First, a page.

Credulous fools at the BBC

There is an excellent three-part BBC documentary out there called Welcome to Lagos (it’s on YouTube and Vimeo) covering life in the Nigerian commercial capital. The series focuses on a number of individuals, one of whom was a guy who lived on an enormous  municipal rubbish dump and earned cash selling whatever he could find in the mountain of discarded waste. He was young, energetic, and had an abundance of charisma (which is presumably why the producers selected him) and aspired to be a singer/rap star in Lagos’ highly informal music scene. We saw him get cleaned up, dressed up, and get photos for his album cover done, and a fair amount of his singing. Near the end of the series the audience was looking forward to a satisfying conclusion to this rags to (relative) riches story.

Instead, the guy got in a fight off camera which resulted in the other person losing an eye. Whoops. What became clear to anyone who knew Lagos was that far from being a charming young man with big dreams down on his luck, this chap they’d chosen to profile was a vicious thug. Nigerians are particularly good at turning on the charm and this talent extends to criminals as well; he’d obviously fooled the BBC and by the time they realised who they were dealing with it was too late. The series concluded with the man exiled from the rubbish dump, effectively losing his home, in a compromise negotiated with the one-eyed man’s relatives. The alternatives were to lose an eye of his own or be killed. I could imagine the BBC people looking on with horror as this unfolded, finally realising what sort of people live on a Nigerian rubbish dump.

I was reminded of this when I read this BBC article:

More than 3,000 Nigerian migrants who failed to reach Europe, have been flown home by the International Organization for Migration. Many sold everything to make the trip and aren’t sure how to face their families, writes Colin Freeman.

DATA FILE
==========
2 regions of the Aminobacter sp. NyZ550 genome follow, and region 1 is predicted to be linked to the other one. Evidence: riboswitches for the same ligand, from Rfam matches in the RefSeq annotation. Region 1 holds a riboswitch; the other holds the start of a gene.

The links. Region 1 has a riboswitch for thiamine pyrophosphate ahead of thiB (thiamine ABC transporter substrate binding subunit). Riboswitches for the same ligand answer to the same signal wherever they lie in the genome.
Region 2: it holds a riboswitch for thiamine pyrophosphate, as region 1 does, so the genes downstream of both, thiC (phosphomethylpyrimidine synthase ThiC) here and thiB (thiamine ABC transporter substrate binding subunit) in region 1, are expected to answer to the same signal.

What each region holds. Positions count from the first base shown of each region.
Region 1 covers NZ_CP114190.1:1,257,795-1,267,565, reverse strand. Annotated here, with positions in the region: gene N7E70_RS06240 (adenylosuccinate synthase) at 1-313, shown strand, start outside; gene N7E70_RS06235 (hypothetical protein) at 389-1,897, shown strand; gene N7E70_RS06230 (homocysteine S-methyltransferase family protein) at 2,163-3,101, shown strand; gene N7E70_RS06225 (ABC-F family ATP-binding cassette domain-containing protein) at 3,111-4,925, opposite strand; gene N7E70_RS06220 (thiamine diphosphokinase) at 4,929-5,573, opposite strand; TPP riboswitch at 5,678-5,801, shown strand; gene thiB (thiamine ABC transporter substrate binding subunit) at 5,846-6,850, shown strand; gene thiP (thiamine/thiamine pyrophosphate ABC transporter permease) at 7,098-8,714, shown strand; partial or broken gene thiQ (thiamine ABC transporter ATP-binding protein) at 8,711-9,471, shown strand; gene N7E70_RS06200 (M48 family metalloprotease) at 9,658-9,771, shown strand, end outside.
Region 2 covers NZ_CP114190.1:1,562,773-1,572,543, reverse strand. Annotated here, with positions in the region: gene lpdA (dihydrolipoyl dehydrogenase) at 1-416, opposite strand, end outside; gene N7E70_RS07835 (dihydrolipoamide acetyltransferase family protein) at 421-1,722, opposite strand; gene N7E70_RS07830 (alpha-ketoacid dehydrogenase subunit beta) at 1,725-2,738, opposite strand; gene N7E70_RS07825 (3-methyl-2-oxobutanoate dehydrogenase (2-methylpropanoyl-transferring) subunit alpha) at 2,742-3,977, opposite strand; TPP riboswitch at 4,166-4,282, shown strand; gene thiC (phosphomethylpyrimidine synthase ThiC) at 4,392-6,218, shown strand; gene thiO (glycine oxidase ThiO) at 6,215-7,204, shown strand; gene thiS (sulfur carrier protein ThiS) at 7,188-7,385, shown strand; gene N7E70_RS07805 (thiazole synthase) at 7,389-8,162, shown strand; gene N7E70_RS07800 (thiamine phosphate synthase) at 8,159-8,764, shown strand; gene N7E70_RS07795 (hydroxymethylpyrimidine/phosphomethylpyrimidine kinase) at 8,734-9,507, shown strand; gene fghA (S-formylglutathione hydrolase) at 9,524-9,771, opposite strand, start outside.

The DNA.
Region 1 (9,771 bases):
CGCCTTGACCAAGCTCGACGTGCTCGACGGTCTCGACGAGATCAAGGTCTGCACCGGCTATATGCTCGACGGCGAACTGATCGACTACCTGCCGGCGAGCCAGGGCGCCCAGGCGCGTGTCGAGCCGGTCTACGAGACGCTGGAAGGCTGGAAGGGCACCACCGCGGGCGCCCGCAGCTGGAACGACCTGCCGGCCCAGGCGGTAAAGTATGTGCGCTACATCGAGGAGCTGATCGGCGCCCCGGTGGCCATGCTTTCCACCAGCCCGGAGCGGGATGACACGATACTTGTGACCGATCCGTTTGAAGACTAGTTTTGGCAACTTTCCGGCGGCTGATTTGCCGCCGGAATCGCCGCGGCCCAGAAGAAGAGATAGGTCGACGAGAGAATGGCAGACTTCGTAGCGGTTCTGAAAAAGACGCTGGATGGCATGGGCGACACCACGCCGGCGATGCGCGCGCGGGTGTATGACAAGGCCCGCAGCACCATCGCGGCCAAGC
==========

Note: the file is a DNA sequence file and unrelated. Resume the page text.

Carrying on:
Evans William tells me he sold everything but the kitchen sink to fund his dream of getting to Europe. And I mean everything – his bed, his fridge, his TV, his spare clothes and his mobile phone.

Now this may be true, but I wonder how many Nigerians would advise the BBC to take this man’s story at face value.

After borrowing yet more cash, he finally had enough to pay a smuggling gang to take him from Nigeria across the Sahara to Libya.

So he’s an economic migrant, not a refugee or asylum seeker.

In all, it cost him £750 ($1,000), but he wasn’t worried. Once in Europe, he figured, he could quickly earn enough to pay off his creditors, and eventually return home to start a business of his own.

What was he going to do after illegally entering Europe that would “quickly” earn him $1,000? The BBC didn’t bother to ask, of course. I suspect any Nigerian reading this would consider this chap to be bad news and not the sort they’d want moving in next door, but here’s the BBC lending him a sympathetic ear.

When I met Evans last month, he’d just returned home to Benin City in southern Nigeria, where he was among hundreds of migrants staying in a government-requisitioned hotel.

They’d been flown back by the International Organization for Migration, a UN body that helps illegal migrants who want to return home.